They did, but they are 29 and 28 years old, respectively. In the prime of their careers. When Paul Konerko was that age, he was enjoying some of his finest seasons. He led us to a World Series title at age 29. Now, Paul is 36 and more prone to injury. He's not the only older player in the Sox lineup who struggled down the stretch either.

It is worth noting Alex Rios led the Sox in games played with 157, and he did not fade at all. He played some of his best baseball down the stretch while teammates were crumbling around him. Rios is 31, a little older than Cabrera and Fielder, but still young enough to handle a huge workload. Two of the five games Rios did not appear in this season were the final two meaningless contests in Cleveland.

As for Verlander, check his August and September numbers (http://www.baseball-reference.com/players/split.cgi?id=verlaju01&year=2006&t=p) for his first full year in Detroit's rotation. That was 2006. I think you'll see he had some struggles as a young pitcher, much like a couple young pitchers in the Sox rotation this year. It takes a little time to build up the kind of arm strength where a pitcher can handle a 200-plus innings haul. He's at a much different place in his career than say, Chris Sale.

As a matter of fact, Detroit's best players are all in their primes. The Sox best players are mostly on the back end of their careers, or in the case of a few pitchers, just getting started. That makes a difference.

Excellent post.

doublem23
10-17-2012, 02:19 PM
While that is true I also think that because it was Sale's first year in the rotation it is harder to complain about him fading down the stretch than it would be if a guy like Danks started to struggle were he around. Sale was just out of gas and it stands to reason as to why he would be.

Absolutely, I think many people had very legitimate fears that Sale wouldn't be able to hold up for the entire season, it's stressful for any pitcher let alone a twig like Sale who fell to the Sox in the draft precisely because there were some legitimate concerns if he had the build to hold up as a starter. He really progressed as a pitcher this year who used location and pitch selection to get guys out rather than relying on pure velocity. It's was a very, very encouraging year.

I think going into this year, anyone who would have projected Sale for 29 starts and 192 innings with an ERA under 3 for almost the entire season would have been labeled as a polyanna. He pretty much exceeded every realistic expectation.

doogiec
10-17-2012, 02:49 PM
Why do the Sox always do better in the first half?

The Sox have dominated in interleague play for years.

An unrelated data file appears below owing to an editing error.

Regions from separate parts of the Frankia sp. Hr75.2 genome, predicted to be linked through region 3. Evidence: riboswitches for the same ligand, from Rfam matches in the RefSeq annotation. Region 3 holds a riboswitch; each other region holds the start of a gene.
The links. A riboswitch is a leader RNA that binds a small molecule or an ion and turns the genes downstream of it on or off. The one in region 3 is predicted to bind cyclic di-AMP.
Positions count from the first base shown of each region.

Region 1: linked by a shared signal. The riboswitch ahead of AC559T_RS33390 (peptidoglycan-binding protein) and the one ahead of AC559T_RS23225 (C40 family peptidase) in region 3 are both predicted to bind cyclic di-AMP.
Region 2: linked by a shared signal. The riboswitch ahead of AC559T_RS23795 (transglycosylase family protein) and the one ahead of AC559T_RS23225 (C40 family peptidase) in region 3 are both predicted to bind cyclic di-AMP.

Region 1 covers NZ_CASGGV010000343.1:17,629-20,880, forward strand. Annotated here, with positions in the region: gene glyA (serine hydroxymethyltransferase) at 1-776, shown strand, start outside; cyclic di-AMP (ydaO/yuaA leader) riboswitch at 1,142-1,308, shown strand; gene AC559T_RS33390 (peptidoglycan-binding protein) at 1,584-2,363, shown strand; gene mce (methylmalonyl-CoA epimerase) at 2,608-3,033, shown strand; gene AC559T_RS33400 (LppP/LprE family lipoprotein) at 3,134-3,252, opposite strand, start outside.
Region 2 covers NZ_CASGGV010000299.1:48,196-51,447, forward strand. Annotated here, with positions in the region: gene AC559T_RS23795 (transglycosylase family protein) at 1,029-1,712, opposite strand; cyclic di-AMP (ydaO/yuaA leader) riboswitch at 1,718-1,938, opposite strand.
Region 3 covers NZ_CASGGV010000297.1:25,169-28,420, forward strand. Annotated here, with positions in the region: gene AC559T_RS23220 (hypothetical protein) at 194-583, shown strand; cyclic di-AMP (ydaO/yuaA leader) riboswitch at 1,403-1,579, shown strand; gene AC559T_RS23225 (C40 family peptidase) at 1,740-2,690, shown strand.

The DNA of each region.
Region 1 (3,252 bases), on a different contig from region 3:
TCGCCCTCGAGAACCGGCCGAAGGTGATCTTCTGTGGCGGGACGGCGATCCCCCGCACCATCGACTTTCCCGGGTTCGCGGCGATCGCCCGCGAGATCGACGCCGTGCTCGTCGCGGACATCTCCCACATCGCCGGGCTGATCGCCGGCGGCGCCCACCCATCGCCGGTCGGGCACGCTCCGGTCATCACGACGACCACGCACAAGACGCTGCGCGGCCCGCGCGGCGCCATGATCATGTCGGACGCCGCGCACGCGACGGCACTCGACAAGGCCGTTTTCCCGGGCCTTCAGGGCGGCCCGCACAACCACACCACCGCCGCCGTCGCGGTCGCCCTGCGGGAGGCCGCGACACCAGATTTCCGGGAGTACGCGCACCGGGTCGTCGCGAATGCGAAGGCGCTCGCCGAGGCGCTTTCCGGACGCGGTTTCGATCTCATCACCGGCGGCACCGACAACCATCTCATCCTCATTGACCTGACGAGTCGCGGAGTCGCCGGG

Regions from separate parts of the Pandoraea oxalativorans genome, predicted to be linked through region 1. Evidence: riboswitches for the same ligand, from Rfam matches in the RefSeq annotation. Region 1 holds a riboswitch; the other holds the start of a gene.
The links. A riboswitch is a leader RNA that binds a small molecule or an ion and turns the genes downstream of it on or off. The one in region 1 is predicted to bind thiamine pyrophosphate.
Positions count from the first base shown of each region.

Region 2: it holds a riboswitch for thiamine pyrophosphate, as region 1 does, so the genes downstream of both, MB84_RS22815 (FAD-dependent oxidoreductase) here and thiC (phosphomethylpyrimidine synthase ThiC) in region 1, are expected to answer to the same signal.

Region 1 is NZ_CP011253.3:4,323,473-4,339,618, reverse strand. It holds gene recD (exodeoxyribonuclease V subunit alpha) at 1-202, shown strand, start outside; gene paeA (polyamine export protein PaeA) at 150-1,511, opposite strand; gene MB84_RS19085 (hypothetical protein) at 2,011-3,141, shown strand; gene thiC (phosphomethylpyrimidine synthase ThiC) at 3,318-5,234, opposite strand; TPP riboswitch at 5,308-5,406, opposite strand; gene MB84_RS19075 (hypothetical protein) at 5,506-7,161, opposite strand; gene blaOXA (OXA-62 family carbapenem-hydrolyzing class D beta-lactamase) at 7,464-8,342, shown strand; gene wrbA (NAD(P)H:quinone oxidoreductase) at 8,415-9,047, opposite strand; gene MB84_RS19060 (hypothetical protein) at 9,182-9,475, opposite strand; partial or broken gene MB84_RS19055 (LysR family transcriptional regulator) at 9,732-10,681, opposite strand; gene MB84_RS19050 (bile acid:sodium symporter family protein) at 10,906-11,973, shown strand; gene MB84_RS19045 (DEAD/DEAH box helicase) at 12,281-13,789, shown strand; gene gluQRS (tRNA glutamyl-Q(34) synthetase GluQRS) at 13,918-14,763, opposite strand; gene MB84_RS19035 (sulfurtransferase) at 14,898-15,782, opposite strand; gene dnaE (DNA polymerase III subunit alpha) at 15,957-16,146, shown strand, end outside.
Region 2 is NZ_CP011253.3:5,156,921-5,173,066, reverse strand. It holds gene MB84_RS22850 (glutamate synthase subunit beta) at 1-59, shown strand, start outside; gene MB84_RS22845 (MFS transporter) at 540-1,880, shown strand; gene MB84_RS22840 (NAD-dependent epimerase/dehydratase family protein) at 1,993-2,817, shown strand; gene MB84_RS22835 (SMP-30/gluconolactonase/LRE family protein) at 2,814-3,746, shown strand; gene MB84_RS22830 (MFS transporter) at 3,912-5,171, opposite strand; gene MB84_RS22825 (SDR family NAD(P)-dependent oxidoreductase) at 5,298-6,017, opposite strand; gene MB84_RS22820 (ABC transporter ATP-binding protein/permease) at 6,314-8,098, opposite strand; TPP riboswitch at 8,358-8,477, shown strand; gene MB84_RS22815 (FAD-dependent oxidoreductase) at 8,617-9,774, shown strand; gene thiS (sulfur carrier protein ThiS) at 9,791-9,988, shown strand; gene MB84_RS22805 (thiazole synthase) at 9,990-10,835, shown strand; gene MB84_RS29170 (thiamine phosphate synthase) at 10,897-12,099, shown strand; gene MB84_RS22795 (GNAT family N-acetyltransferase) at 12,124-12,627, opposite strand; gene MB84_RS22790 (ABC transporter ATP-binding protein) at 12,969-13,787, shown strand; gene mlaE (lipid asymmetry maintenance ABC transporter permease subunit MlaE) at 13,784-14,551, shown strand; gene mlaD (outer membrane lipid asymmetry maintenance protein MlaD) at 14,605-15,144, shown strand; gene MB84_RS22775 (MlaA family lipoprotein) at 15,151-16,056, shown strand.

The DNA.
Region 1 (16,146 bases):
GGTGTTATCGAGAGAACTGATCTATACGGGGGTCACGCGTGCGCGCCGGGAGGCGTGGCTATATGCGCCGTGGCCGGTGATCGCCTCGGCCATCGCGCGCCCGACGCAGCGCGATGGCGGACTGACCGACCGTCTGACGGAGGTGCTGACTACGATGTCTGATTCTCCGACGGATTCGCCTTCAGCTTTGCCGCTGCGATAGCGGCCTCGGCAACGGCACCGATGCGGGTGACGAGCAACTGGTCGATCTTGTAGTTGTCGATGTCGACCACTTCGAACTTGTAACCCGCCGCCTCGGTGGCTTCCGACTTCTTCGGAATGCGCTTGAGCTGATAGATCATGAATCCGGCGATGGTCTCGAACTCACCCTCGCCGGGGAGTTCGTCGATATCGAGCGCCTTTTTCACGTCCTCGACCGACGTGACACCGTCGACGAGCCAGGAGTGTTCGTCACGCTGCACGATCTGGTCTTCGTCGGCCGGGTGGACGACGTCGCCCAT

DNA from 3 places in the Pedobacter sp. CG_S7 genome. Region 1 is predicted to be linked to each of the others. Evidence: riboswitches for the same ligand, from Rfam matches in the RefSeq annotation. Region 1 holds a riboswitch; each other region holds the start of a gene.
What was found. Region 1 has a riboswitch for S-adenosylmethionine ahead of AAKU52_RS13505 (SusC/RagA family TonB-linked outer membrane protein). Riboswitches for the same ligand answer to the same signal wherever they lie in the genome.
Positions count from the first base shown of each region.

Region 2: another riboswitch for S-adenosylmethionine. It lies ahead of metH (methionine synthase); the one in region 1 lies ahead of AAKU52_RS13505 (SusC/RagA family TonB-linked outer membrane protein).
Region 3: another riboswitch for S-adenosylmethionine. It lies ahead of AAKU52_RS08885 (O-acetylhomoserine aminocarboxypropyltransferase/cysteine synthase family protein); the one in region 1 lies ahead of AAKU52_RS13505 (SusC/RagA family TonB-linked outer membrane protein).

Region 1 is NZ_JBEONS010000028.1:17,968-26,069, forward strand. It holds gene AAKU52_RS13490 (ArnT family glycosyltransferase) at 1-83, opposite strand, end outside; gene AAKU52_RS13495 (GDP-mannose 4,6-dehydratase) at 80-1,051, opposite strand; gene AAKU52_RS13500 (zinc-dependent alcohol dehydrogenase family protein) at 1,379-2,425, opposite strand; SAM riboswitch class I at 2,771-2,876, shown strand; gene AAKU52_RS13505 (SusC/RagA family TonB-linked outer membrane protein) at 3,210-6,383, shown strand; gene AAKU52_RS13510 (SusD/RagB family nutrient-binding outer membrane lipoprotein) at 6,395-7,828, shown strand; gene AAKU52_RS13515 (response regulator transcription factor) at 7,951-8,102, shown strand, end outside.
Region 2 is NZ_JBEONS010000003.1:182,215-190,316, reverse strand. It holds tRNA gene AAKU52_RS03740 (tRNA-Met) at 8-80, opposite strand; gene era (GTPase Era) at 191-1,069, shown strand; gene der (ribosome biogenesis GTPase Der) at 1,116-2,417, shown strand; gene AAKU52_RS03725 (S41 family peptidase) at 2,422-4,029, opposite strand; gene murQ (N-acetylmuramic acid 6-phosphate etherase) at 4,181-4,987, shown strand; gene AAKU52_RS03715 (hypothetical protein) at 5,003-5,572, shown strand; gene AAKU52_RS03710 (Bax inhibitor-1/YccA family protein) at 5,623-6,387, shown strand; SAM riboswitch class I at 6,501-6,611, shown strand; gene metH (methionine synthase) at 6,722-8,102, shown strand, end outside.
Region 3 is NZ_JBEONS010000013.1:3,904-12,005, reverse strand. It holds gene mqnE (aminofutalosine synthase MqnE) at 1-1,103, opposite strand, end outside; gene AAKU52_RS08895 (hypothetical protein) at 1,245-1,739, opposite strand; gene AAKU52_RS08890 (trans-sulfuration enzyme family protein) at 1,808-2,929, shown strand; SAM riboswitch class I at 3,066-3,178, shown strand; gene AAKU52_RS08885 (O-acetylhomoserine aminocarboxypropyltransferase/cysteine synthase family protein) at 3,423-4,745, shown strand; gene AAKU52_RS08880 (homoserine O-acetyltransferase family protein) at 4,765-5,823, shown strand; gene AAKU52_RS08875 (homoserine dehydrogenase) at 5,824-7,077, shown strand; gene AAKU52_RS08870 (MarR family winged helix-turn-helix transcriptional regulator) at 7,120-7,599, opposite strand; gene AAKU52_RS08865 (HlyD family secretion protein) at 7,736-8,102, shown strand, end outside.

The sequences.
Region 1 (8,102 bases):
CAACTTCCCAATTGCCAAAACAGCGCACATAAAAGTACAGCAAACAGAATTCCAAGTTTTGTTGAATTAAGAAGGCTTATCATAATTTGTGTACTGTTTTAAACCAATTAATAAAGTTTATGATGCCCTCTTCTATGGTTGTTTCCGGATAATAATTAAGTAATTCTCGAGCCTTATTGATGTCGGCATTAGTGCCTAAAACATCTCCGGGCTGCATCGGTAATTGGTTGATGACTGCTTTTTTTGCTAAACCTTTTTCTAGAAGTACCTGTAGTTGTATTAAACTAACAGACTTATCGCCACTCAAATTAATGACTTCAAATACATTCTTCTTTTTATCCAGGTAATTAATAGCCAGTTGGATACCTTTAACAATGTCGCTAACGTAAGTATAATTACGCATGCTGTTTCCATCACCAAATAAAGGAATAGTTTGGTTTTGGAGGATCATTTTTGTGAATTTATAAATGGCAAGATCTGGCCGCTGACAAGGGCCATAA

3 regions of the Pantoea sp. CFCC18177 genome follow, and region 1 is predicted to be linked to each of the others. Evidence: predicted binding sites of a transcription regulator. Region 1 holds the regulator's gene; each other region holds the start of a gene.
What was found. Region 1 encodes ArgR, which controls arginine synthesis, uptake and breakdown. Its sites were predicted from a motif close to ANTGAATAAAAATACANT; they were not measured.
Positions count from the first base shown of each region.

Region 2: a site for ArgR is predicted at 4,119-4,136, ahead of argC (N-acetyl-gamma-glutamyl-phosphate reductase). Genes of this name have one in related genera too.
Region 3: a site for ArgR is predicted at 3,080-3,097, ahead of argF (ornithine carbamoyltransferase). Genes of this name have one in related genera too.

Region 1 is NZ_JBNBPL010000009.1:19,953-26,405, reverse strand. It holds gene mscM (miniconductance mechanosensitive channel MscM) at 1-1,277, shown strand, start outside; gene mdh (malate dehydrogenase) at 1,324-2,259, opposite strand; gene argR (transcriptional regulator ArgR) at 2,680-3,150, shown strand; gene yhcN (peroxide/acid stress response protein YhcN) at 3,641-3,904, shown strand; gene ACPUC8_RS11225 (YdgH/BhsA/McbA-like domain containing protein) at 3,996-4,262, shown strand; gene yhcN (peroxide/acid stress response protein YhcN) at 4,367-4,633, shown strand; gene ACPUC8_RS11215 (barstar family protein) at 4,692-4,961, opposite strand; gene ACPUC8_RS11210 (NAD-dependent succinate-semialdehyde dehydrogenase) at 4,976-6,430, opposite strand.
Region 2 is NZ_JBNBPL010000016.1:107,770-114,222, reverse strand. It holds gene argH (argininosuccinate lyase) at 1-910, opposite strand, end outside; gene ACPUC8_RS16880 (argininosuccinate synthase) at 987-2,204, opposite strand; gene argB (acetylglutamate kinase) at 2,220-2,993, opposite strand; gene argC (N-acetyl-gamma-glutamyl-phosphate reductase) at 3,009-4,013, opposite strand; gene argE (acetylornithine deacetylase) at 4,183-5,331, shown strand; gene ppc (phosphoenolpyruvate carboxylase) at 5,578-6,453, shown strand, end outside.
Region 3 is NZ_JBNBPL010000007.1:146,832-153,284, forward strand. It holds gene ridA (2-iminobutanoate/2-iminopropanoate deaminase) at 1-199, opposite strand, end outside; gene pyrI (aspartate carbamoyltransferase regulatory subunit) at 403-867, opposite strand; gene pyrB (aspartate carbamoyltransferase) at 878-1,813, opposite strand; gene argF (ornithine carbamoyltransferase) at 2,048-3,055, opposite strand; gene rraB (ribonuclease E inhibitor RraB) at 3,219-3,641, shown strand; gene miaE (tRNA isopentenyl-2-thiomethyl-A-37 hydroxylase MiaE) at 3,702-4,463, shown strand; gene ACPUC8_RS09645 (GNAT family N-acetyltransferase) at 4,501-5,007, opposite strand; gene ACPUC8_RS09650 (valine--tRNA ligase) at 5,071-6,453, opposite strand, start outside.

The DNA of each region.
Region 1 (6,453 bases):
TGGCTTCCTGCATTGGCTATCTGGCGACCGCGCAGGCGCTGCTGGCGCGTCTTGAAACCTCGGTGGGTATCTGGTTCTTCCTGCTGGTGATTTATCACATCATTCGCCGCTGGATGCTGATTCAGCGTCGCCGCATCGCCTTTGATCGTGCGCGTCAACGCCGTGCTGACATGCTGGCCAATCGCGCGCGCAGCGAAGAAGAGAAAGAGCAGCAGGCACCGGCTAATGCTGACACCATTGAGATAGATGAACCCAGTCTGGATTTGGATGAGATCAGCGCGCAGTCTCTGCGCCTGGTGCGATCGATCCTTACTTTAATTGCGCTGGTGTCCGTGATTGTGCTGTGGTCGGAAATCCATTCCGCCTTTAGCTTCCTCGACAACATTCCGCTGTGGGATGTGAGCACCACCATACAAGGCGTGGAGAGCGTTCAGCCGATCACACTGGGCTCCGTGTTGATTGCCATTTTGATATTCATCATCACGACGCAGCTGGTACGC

Interleague play takes place in the first half of the season.

Move interleague play to the second half of the season, and the thread title would change to “First Half Blues”.

I only went back five years, but it you eliminate interleague games, the Sox have averaged 36 wins and 35 losses in AL games in the first half, and 36 wins and 37 losses in AL games in the second half (using B-R’s definition of “half” being the ASG). The Sox have been dominant over the NL for most of the ten years originally mentioned, so I’d think a longer analysis would find the same thing.

Now this year is different, as the Sox were 9-9 against the NL, and I do believe the team was simply playing over its head for a while and finally hit reality in September, combined with an inexperience pitching staff. But in previous years, they’ve gotten fat off the NL and played around .500 against everyone else- first half and second half.

In the end, it doesn’t really matter what order you win the games in. I know that a team that plays poorly in April and May and plays well in August and September is more highly regarded than a team that does the opposite, but why?

WhiteSox5187
10-17-2012, 03:01 PM
Absolutely, I think many people had very legitimate fears that Sale wouldn't be able to hold up for the entire season, it's stressful for any pitcher let alone a twig like Sale who fell to the Sox in the draft precisely because there were some legitimate concerns if he had the build to hold up as a starter. He really progressed as a pitcher this year who used location and pitch selection to get guys out rather than relying on pure velocity. It's was a very, very encouraging year.

I think going into this year, anyone who would have projected Sale for 29 starts and 192 innings with an ERA under 3 for almost the entire season would have been labeled as a polyanna. He pretty much exceeded every realistic expectation.